ABM Industries has obtained the reversal of a $94 million judgment in a wage-and-hour class action that was awarded by a California trial court in 2012.

In 2012, about 15,000 security guards were awarded the $94 million in a class-action lawsuit against their employer, ABM Security Services, which had allegedly denied the workers rest breaks. The guards were required to remain on duty during rest breaks according to the 2012 ruling by Superior Court Judge John Wiley and therefore ABM violated California labor laws.

In last week’s ruling, the California Court of Appeal, Second District, rejected the plaintiffs’ theory that the company violated labor laws by requiring some employees to remain “on call” and carry radios during rest breaks. In reversing the trial court’s grant of summary judgment for the plaintiffs, the Court of Appeal agreed with ABM that “on-call” rest breaks are permissible under California law.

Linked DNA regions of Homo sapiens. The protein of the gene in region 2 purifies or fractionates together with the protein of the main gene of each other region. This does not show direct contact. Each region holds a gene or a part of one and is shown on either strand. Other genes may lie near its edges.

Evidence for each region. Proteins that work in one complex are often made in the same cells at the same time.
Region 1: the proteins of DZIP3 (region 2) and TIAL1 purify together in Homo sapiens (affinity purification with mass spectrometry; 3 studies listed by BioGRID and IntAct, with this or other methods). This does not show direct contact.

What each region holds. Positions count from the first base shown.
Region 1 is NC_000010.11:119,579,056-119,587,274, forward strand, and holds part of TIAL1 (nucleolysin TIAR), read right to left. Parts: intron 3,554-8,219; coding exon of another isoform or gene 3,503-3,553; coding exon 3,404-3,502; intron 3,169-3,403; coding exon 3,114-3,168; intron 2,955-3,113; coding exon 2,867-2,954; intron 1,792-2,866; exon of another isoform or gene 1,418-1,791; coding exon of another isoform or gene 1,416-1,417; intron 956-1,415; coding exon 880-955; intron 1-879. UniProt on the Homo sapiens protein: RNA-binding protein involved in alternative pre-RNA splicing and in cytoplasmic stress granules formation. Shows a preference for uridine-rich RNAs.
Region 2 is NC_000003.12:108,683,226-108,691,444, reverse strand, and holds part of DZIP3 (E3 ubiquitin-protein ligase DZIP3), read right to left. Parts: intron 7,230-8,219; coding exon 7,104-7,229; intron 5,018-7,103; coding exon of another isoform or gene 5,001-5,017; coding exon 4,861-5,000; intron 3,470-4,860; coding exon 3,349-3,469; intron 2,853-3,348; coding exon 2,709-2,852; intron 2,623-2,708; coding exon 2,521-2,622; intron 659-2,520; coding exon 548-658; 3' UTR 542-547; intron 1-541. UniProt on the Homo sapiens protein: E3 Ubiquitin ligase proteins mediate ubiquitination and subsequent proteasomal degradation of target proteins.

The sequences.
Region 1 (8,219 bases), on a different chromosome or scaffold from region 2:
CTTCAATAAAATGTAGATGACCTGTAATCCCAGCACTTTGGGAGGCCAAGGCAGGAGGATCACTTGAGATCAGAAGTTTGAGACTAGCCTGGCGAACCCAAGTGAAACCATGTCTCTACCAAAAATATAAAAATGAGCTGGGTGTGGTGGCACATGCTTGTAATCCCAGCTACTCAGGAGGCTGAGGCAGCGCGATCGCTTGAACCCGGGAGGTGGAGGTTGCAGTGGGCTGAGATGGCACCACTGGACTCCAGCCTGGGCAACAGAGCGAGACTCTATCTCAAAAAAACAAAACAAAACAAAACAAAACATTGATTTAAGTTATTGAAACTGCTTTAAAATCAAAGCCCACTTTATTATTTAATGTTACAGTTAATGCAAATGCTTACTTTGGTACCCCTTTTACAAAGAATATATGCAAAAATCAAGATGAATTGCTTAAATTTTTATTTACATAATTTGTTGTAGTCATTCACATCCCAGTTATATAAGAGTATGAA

The trial court’s judgment rested on the premise that “California law requires employers to relieve their workers of all duty during rest breaks”—a premise the Court of Appeal rejected as “false.” Instead, the Court of Appeal agreed with ABM that “remaining on call does not itself constitute performing work.” Because California law requires “only that an employee not be required to work on a rest break,” the Court held that rest breaks are valid even where workers on breaks are not “relieved of all duties, such as the duty to remain on call.”

The Court of Appeal also noted that “ABM’s security guards . . . engaged in various non-work activities,” while on their rest breaks, “including smoking, reading, making personal telephone calls, attending to personal business and surfing the Internet.”

“As the Court’s decision confirms, we have always provided our workers with rest breaks conforming to both the letter and spirit of the law,” ABM executive vice president and general counsel Sarah Hlavinka McConnell said.

“The underlying argument in this case – that all security guards employed by ABM did not receive valid rest breaks simply because some may have been required to carry radios – has been absurd from the outset,” said Theodore J. Boutrous Jr., an attorney representing ABM.